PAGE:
Police arrest five over Anonymous attacks
By Stewart Mitchell
Posted on 27 Jan 2011 at 13:28
Police have arrested five people over their alleged roles in an online campaign to support WikiLeaks.
Five males – aged 15, 16, 19, 20 and 26 – were arrested under the Computer Misuse Act in raids across the country at 7am this morning, with the suspects held in local police stations for further questioning.
According to the Met Police, the arrests relate "to recent and ongoing distributed denial of service (DDoS) attacks by an online group calling themselves 'Anonymous'."
Top stories on PC Pro
The wave of DDoS attacks started late last year and targeted PayPal, MasterCard and others who were perceived to have taken a stand against the whistle-blowing site following its release of leaked diplomatic cables.
The arrests follow an investigation by the Police Central e-Crime Unit and law enforcement agencies on mainland Europe and the US into the series of attacks which quickly gathered support on the web.
The Met Police said in December that it has been investigating Anonymous for several months, suggesting it started to look at the web activists before the WikiLeaks-connected attacks. The group has also targeted Scientology sites as well as anti-piracy firms, including ACS Law.
A pair of Dutch teenagers were arrested at the end of last year, also for allegedly taking part in Anonymous' Operation Payback attacks.
Anonymous has recently targeted official Tunisian and Egyptian sites, following anti-Government protests in those countries.
It is unclear exactly what charges the police might bring at this stage, but experts last year told PC Pro that Wikileaks protests involving DDoS attacks could carry a two-year jail stretch.
I would hate if police was wasting their resources on people like those scammers who target pensioners or even some pedophiles grooming kids online. It's good to know that when it matters they can act quickly and efficiently.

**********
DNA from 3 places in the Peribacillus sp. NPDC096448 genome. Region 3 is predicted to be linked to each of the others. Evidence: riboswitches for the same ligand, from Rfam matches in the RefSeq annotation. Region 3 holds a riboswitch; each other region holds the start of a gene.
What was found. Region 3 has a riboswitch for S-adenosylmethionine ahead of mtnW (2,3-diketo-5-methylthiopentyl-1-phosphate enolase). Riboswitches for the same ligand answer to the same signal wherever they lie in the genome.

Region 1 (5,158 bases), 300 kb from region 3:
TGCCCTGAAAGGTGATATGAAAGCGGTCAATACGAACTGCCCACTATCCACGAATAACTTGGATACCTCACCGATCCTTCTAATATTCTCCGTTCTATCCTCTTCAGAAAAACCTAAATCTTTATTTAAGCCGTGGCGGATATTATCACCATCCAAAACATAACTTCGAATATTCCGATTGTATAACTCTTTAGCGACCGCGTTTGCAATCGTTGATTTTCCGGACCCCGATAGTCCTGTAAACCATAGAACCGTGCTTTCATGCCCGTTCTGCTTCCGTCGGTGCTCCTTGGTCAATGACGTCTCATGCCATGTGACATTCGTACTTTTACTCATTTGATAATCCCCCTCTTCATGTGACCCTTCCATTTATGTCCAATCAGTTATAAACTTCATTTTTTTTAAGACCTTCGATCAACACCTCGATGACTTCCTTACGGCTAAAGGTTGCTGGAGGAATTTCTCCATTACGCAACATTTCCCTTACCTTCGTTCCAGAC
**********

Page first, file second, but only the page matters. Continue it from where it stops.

By Josefov on 27 Jan 2011
It's not what you know, but who you know.
Scammed pensioners and abused children can't lobby (bribe) MP's so their needs are unimportant.
Why do you think the Digital Economy Bill was rushed through the last parliament? Not because British Business wanted or needed the bill, but because corporate America wanted laws to protect their "intelectual rights" and pave the way for wide-scale litigation.
By cheysuli on 27 Jan 2011
Nice to know plod is putting the same amount of effort into those that conducted and arranged the DDOS attacks against the Wikileaks site. With this and the News of the World debacle, the police are hardly covering themselves with the air of independence at the moment.
By Nodule on 27 Jan 2011
To be fair to the current spate of news stories, the police and the rest of the executive branch generally don't cover themselves in a air of independence at anytime. We technically rely on judges to be independent of political pressures.